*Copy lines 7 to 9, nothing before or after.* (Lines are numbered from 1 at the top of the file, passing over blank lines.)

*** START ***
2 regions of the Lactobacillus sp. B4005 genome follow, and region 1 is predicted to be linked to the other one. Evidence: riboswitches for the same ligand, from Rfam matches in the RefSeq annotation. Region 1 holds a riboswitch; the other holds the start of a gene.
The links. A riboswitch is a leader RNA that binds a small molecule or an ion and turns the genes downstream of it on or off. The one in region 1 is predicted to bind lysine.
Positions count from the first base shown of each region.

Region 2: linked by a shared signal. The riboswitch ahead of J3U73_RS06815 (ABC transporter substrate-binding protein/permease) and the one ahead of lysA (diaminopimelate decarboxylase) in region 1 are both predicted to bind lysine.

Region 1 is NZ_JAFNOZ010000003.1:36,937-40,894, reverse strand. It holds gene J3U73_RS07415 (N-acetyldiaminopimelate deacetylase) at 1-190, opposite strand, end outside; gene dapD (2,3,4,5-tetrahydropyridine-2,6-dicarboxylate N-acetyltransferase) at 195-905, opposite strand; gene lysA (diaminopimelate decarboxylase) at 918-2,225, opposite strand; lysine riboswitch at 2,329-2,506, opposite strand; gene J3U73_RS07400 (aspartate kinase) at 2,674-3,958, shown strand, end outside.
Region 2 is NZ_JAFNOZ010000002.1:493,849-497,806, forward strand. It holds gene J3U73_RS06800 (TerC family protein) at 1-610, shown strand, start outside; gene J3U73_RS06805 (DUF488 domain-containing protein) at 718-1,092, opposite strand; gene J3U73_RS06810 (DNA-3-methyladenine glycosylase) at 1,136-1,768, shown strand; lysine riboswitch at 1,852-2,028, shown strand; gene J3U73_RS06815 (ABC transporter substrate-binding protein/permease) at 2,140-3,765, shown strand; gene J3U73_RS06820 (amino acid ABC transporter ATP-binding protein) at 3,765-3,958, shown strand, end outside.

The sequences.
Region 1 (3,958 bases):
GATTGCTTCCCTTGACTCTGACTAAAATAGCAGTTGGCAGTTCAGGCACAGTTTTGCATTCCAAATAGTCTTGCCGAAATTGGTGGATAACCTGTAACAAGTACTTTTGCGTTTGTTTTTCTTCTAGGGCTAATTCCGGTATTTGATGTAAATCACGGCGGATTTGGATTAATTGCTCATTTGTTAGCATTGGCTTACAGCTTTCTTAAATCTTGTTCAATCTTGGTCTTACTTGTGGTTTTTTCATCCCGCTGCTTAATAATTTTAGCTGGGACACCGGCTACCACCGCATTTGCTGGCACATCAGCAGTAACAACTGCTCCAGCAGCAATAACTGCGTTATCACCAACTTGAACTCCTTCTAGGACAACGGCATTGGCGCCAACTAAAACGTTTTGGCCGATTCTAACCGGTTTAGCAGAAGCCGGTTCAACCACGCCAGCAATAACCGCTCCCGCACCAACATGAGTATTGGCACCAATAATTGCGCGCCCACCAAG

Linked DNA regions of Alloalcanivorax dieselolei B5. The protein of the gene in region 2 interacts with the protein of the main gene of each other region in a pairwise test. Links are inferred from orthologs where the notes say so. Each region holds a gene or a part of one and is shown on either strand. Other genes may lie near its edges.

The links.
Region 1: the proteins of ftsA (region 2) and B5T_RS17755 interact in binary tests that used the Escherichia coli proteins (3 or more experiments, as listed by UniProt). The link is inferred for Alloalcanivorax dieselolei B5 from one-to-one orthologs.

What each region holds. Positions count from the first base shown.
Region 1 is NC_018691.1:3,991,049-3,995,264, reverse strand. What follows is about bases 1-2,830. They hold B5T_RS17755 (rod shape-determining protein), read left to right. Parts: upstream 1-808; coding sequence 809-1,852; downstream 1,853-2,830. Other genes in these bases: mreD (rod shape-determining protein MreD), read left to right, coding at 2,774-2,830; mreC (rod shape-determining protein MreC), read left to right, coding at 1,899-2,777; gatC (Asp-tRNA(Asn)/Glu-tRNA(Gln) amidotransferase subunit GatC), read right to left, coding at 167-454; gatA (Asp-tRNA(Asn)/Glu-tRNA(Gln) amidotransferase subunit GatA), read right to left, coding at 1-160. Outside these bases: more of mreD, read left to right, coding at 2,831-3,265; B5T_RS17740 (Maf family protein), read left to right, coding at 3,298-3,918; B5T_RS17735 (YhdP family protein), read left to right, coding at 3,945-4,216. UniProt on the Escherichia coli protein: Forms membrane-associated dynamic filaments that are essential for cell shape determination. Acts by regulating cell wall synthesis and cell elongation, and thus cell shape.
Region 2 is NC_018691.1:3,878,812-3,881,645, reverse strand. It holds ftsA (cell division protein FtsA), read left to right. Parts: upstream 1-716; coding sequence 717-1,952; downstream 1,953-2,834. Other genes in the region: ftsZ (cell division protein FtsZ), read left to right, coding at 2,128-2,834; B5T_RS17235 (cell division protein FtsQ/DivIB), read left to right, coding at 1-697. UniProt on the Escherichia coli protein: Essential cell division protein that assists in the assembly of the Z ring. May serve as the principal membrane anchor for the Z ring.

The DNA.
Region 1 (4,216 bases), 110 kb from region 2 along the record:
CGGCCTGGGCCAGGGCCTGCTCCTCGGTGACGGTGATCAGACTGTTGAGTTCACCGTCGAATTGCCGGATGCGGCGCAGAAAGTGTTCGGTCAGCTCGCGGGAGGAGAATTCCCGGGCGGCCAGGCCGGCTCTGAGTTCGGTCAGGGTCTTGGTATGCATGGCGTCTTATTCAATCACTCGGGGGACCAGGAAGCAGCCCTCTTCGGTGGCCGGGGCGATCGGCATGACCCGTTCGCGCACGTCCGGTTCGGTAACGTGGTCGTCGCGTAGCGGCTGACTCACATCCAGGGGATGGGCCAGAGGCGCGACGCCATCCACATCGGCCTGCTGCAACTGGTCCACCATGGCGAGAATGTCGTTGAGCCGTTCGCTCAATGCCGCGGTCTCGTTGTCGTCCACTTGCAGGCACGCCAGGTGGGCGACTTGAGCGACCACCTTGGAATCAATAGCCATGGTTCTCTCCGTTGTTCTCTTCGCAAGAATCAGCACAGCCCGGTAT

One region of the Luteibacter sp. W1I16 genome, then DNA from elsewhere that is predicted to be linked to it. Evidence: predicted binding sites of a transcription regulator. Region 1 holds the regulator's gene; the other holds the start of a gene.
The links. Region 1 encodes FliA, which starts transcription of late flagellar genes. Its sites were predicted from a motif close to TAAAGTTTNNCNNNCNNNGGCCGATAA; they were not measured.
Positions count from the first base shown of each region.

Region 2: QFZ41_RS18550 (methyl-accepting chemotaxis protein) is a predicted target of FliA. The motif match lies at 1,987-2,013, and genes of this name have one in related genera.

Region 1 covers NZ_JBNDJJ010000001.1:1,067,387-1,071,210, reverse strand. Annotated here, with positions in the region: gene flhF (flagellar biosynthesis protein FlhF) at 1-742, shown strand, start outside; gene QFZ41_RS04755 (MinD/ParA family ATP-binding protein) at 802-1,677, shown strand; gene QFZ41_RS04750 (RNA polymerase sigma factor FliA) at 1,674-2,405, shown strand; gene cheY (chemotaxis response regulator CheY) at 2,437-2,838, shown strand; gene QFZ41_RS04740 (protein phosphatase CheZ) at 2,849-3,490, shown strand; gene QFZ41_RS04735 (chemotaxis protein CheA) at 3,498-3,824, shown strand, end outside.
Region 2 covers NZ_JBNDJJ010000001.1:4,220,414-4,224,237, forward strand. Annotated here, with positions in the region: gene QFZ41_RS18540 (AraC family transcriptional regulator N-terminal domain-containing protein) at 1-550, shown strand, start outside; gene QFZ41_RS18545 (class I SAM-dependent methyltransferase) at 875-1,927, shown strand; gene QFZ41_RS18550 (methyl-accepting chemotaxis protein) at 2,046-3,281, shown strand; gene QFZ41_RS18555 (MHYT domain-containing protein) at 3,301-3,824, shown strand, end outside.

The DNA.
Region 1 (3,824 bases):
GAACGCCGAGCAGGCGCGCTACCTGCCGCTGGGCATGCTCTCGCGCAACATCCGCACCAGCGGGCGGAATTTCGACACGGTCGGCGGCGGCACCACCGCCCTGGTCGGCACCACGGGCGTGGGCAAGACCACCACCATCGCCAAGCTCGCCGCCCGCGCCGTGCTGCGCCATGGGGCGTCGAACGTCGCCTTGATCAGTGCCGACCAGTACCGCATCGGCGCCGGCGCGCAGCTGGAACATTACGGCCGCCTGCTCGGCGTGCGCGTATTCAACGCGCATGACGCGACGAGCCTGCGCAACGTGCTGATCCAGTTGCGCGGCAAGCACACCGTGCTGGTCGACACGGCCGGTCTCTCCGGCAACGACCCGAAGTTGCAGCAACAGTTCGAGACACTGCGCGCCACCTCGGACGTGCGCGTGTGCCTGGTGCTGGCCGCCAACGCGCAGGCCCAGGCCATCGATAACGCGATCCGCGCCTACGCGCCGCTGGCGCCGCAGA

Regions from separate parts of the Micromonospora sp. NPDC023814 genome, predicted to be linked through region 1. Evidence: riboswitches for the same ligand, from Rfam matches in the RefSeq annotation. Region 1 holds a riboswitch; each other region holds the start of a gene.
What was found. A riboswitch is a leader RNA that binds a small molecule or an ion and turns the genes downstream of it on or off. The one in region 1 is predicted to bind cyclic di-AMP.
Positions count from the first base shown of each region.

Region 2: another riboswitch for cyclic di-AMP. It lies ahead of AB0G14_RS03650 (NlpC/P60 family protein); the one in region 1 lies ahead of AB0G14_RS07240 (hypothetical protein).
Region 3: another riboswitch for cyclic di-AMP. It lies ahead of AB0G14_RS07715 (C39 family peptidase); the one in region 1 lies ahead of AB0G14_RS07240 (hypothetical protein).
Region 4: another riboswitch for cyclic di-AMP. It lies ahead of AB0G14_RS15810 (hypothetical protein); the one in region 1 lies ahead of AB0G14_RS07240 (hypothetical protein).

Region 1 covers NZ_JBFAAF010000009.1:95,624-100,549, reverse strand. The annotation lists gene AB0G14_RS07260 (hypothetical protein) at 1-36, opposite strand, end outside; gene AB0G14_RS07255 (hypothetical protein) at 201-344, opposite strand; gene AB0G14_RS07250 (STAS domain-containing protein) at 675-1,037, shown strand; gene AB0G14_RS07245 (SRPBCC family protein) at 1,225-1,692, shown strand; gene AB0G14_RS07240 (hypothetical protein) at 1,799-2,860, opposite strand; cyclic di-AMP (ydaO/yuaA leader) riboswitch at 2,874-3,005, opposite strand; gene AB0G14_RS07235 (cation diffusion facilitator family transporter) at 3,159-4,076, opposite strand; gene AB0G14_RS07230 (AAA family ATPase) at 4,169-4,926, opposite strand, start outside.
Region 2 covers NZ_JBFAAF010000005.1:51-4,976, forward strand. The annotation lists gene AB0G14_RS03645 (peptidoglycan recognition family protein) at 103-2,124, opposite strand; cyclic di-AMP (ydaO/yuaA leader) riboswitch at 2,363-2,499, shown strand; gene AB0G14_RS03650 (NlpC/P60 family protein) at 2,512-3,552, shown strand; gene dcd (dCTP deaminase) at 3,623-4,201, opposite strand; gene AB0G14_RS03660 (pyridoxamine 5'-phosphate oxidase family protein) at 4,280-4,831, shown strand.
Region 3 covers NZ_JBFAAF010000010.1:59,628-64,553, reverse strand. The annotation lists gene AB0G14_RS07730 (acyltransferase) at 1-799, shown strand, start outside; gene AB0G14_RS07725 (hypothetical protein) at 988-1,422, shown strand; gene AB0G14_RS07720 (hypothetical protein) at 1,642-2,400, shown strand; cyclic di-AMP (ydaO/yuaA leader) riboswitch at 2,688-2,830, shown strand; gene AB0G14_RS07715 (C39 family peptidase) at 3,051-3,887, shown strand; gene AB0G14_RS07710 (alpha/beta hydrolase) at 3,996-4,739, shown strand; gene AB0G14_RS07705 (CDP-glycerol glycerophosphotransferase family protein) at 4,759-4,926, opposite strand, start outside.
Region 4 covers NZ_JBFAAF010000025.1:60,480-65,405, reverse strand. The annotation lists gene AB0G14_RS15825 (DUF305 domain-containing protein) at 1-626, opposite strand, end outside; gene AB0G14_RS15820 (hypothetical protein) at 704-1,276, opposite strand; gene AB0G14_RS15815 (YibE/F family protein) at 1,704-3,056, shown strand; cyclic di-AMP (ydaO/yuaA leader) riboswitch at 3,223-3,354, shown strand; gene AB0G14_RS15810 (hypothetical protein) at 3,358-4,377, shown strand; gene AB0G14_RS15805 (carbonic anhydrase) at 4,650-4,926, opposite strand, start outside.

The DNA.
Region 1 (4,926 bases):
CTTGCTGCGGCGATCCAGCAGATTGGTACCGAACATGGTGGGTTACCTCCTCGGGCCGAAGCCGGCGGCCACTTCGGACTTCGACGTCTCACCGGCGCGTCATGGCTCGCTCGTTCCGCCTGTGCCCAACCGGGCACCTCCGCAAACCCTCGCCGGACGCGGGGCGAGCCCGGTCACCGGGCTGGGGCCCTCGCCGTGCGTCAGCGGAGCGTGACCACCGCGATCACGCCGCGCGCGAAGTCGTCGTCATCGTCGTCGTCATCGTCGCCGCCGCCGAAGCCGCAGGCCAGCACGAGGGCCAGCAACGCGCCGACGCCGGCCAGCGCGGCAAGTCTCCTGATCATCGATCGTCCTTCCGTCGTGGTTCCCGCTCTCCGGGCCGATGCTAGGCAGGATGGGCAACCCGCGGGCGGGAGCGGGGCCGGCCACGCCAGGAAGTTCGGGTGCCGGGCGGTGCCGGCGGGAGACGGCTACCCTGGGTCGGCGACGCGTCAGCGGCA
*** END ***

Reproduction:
The sequences.
Region 1 (3,958 bases):
GATTGCTTCCCTTGACTCTGACTAAAATAGCAGTTGGCAGTTCAGGCACAGTTTTGCATTCCAAATAGTCTTGCCGAAATTGGTGGATAACCTGTAACAAGTACTTTTGCGTTTGTTTTTCTTCTAGGGCTAATTCCGGTATTTGATGTAAATCACGGCGGATTTGGATTAATTGCTCATTTGTTAGCATTGGCTTACAGCTTTCTTAAATCTTGTTCAATCTTGGTCTTACTTGTGGTTTTTTCATCCCGCTGCTTAATAATTTTAGCTGGGACACCGGCTACCACCGCATTTGCTGGCACATCAGCAGTAACAACTGCTCCAGCAGCAATAACTGCGTTATCACCAACTTGAACTCCTTCTAGGACAACGGCATTGGCGCCAACTAAAACGTTTTGGCCGATTCTAACCGGTTTAGCAGAAGCCGGTTCAACCACGCCAGCAATAACCGCTCCCGCACCAACATGAGTATTGGCACCAATAATTGCGCGCCCACCAAG